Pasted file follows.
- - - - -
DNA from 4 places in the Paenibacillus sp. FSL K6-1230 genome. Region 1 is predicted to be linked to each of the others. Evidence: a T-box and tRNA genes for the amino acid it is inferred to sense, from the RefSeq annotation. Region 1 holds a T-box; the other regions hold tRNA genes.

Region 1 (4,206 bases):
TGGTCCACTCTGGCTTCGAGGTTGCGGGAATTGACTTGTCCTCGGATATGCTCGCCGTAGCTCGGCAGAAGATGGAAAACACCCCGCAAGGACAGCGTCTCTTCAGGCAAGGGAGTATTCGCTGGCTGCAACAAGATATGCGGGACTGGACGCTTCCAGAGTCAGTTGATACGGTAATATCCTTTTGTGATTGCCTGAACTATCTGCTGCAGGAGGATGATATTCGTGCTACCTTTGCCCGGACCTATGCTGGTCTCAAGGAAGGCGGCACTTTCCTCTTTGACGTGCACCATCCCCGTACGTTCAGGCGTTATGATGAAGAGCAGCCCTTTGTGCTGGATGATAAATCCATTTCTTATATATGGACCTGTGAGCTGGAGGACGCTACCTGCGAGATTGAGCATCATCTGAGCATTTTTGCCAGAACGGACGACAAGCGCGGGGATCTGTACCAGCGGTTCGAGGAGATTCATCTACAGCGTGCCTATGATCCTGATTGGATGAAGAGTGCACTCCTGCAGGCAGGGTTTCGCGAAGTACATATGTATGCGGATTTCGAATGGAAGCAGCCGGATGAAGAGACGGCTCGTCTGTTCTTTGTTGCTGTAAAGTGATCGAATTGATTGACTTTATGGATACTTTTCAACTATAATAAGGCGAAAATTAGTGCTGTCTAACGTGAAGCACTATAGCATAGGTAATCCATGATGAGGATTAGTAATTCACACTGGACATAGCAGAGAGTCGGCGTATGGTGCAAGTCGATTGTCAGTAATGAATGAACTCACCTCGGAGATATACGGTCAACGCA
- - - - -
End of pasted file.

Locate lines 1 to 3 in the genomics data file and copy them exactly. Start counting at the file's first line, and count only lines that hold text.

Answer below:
DNA from 4 places in the Paenibacillus sp. FSL K6-1230 genome. Region 1 is predicted to be linked to each of the others. Evidence: a T-box and tRNA genes for the amino acid it is inferred to sense, from the RefSeq annotation. Region 1 holds a T-box; the other regions hold tRNA genes.

Region 1 (4,206 bases):
TGGTCCACTCTGGCTTCGAGGTTGCGGGAATTGACTTGTCCTCGGATATGCTCGCCGTAGCTCGGCAGAAGATGGAAAACACCCCGCAAGGACAGCGTCTCTTCAGGCAAGGGAGTATTCGCTGGCTGCAACAAGATATGCGGGACTGGACGCTTCCAGAGTCAGTTGATACGGTAATATCCTTTTGTGATTGCCTGAACTATCTGCTGCAGGAGGATGATATTCGTGCTACCTTTGCCCGGACCTATGCTGGTCTCAAGGAAGGCGGCACTTTCCTCTTTGACGTGCACCATCCCCGTACGTTCAGGCGTTATGATGAAGAGCAGCCCTTTGTGCTGGATGATAAATCCATTTCTTATATATGGACCTGTGAGCTGGAGGACGCTACCTGCGAGATTGAGCATCATCTGAGCATTTTTGCCAGAACGGACGACAAGCGCGGGGATCTGTACCAGCGGTTCGAGGAGATTCATCTACAGCGTGCCTATGATCCTGATTGGATGAAGAGTGCACTCCTGCAGGCAGGGTTTCGCGAAGTACATATGTATGCGGATTTCGAATGGAAGCAGCCGGATGAAGAGACGGCTCGTCTGTTCTTTGTTGCTGTAAAGTGATCGAATTGATTGACTTTATGGATACTTTTCAACTATAATAAGGCGAAAATTAGTGCTGTCTAACGTGAAGCACTATAGCATAGGTAATCCATGATGAGGATTAGTAATTCACACTGGACATAGCAGAGAGTCGGCGTATGGTGCAAGTCGATTGTCAGTAATGAATGAACTCACCTCGGAGATATACGGTCAACGCA